Blinded by the Light Review
Like the lyrics that inspired it, 'Blinded by the Light' is the most unpretentious and genuine movie of the year.
Release Date: August 16, 2019
MPAA Rating: PG-13
In 1987 during the austere days of Thatcher’s Britain, a teenager learns to live life, understand his family and find his own voice through the music of Bruce Springsteen.
Director: Gurinder Chadha
Screenwriters: Gurinder Chadha, Paul Mayeda Berges, Sarfraz Manzoor, Bruce Springsteen
Producers: Jane Barclay, Gurinder Chadha, Jamal Daniel
Cast: Viveik Kalra (Javed), Kulvinder Ghir (Malik), Meera Ganatra (Noor), Aaron Phagura (Roops), Dean-Charles Chapman (Matt), Nell Williams (Eliza), Nikita Mehta (Shazia), Tara Divina (Yasmeen), Hayley Atwell (Ms. Clay)
Editor: Justin Krish
Cinematographer: Ben Smithard
Production Designer: Nick Ellis
Casting Directors: Susie Figgis, Kirsty Kinnear
Music Score: A.R. Rahman
So far, this has been a banner year for classic rock music in movies. We’ve gotten the Elton John biopic Rocketman and the alternate-timeline Beatles picture Yesterday. And now, we’ve got a pretty cool little tribute to Bruce Springsteen in Blinded by the Light.
Set in the mid-eighties, Blinded by the Light is about a Pakistani teenager named Javed Khan (Viveik Kalra from “Next of Kin”) whose family lives in Great Britain. Javed is an aspiring writer, crafting his poems into lyrics that his buddy, Matt (Dean-Charles Chapman from Before I Go to Sleep and “Game of Thrones”), turns into songs for his band. Javed’s father (Kulvinder Ghir from “Goodness Gracious Me”), however, would rather the boy study economics.
One day at school, Javed meets Roops (Aaron Phagura from “Informer”), a Sikh boy who turns him on to the music of Bruce Springsteen. The Boss’ lyrics provide Javed with the inspiration he needs to pursue his writing, and even gives him enough confidence to attract a girlfriend named Eliza (London Town’s Nell Williams). But at home, he still has to deal with his old-school father. And don’t forget that it’s Britain in the eighties, where the National Front made life hard for immigrants, particularly ones from Pakistan.
Blinded by the Light is based on the book Greetings from Bury Park by journalist/documentary filmmaker Sarfraz Manzoor (“Artsnight”). It’s essentially a true account of Manzoor’s formative years as a Pakistani teenager in Great Britain and how the words and music of Bruce Springsteen spoke to him. Manzoor adapted the book for the screen himself along with writer Paul Mayeda Berges and director Gurinder Chadha (the husband/wife filmmaking team behind Bend it Like Beckham), so it’s a powerfully personal movie, but it’s also very accessible to outsiders. You don’t need to be a big Springsteen fan to enjoy Blinded by the Light, but it will help.
Because of the economic and racial turmoil of the era, there’s a constant undercurrent of seriousness to Blinded by the Light, but the film has enough retro campiness to offset any real gravity. At one point in the movie, Javed and Roops are bullied out of their seats at a pizza place by a handful of intimidating skinheads, and the boys come right back by reciting Bruce lyrics to them as they make their escape. Improbable? Sure. But it’s better than watching Javed and Roops get the piss beaten out of them.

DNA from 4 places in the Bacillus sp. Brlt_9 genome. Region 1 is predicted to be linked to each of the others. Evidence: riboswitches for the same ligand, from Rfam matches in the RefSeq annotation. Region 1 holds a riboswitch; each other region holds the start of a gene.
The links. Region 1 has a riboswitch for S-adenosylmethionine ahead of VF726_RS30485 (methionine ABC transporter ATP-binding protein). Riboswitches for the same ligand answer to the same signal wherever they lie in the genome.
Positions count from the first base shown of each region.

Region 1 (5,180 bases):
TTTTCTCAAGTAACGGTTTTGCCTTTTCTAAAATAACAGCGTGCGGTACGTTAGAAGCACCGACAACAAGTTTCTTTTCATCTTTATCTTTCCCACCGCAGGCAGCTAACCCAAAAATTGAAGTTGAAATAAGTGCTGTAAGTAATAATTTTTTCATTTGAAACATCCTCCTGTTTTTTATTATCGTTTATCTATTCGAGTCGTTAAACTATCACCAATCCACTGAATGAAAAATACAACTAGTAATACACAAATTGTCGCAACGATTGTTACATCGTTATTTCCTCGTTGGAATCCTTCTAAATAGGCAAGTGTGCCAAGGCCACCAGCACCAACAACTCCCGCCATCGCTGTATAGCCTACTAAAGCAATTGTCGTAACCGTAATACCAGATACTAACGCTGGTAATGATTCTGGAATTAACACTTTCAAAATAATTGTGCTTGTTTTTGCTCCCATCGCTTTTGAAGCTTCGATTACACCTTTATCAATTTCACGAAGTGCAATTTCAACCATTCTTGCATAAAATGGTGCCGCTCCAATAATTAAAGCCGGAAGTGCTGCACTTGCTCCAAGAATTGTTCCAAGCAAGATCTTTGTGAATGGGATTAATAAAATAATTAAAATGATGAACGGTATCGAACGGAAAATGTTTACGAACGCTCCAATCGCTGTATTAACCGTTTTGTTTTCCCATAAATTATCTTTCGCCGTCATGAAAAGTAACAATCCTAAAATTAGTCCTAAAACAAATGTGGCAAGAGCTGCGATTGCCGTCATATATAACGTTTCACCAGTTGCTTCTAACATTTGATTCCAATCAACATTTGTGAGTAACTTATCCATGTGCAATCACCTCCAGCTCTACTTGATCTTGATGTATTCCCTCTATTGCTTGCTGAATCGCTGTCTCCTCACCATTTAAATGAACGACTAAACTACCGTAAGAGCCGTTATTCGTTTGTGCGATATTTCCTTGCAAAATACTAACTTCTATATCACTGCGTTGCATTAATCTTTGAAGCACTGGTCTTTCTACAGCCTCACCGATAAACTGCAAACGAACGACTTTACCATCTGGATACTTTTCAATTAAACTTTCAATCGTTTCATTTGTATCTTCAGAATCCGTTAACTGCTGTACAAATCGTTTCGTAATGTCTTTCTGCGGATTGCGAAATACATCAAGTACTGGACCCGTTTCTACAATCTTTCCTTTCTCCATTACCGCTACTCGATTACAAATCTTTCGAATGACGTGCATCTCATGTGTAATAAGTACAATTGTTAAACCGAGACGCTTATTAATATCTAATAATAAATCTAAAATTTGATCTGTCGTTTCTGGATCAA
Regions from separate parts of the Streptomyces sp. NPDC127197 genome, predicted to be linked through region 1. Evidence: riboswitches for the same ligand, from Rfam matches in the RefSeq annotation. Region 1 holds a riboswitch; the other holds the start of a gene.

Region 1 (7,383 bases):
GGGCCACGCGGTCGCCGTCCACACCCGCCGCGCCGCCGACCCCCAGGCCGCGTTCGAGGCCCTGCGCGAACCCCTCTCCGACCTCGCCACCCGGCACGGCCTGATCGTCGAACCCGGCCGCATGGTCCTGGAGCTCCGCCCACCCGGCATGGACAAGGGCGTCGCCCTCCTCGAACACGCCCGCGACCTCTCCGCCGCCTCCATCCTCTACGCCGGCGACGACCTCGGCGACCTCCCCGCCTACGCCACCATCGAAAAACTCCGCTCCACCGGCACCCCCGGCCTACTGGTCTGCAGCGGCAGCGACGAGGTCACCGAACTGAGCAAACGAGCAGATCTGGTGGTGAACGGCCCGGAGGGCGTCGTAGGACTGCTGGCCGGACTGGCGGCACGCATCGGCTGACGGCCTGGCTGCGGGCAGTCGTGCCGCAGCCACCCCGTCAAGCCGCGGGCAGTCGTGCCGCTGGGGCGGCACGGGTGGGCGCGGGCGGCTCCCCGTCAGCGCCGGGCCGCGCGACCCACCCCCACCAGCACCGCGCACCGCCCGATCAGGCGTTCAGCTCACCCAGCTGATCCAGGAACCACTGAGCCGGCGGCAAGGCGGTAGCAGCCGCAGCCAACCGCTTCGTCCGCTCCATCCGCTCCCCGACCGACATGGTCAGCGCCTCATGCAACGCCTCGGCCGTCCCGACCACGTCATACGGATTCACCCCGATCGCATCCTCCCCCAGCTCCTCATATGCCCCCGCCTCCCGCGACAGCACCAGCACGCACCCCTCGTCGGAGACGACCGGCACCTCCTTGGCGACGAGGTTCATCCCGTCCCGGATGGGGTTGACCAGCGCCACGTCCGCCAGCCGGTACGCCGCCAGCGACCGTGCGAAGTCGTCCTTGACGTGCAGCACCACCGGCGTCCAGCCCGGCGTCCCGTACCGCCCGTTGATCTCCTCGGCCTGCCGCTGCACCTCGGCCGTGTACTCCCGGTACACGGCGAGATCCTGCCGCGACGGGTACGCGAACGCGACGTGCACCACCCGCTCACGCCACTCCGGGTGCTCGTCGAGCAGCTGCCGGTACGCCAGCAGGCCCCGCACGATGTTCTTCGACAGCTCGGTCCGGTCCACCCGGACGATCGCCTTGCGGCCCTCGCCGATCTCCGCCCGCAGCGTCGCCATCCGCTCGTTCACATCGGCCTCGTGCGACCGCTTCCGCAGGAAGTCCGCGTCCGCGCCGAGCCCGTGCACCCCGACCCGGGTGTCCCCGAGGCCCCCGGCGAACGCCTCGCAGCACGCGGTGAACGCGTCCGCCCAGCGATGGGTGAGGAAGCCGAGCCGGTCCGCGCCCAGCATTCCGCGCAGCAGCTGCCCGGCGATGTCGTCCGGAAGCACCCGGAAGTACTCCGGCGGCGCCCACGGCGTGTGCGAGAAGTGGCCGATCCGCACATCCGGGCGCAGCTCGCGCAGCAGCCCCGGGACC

For all of the silliness of the film (or perhaps because of it), Blinded by the Light is probably one of the most unpretentious and genuine movies that will be released this year. Like the lyrics that inspired it, the movie is completely honest about both its intentions and its leanings. In fact, in some ways, it’s downright heavy handed. And the characters do break into song quite frequently, but unlike something like, say, Rocketman, the musical sequences in Blinded by the Light come complete with crowds that react to the singing, sometimes with laughter and sometimes with encouragement, but always in a way that feels real. It’s more of a flash mob kind of a deal than a West Side Story thing, which makes it more palatable for the non-musical fans.
Blinded by the Light is a rare combination of entertaining and inspiring. Audiences will laugh and sing, but they’ll also leave the theater wanting to go and write a poem or a song. Or at least encourage someone else to write a poem or a song.
Score And Soundtrack
Of course, no movie about the music of Bruce Springsteen could have been made without the blessing of The Boss himself, and Springsteen, a fan of Manzoor’s book, gave it to Blinded by the Light. With this, Springsteen also gave Gurinder Chadha full access to his entire catalog of music. Smartly, though, Chadha mostly chose the hits and classics for the film. From Javed’s first listening to “Dancing in the Dark” (with lyrics appearing onscreen as he hears them “Sesame Street”-style) to his putting on “Hungry Heart” when he and Eliza are making out, the familiar FM radio music of Springsteen is, predictably, all over the movie. If the viewer isn’t a Bruce fan when they go in, they’d be hard pressed to not be one when they leave.
The spoken lyrics (and the inclusion of the superimposed words in some places) really drive home the poetry and imagery in Springsteen’s songs. The Boss has always been much more than just a songwriter, and the listener can practically see the dirty streets and colorful characters in the songs, even when they’re transposed to Luton, England instead of Asbury Park, New Jersey. During one scene, Javed, Roops, and Eliza are running around the city singing and dancing to “Born to Run,” and as silly as the number is, lines like “the highway’s jammed with broken heroes on a last chance power drive” and “beyond the Palace hemi-powered drones scream down the boulevard” still manage to raise goosebumps. And when the characters gleefully jump into the air after the famous “ONE, TWO, THREE, FOUR!” that takes the song out of its musical bridge, the audience feels like jumping along with them.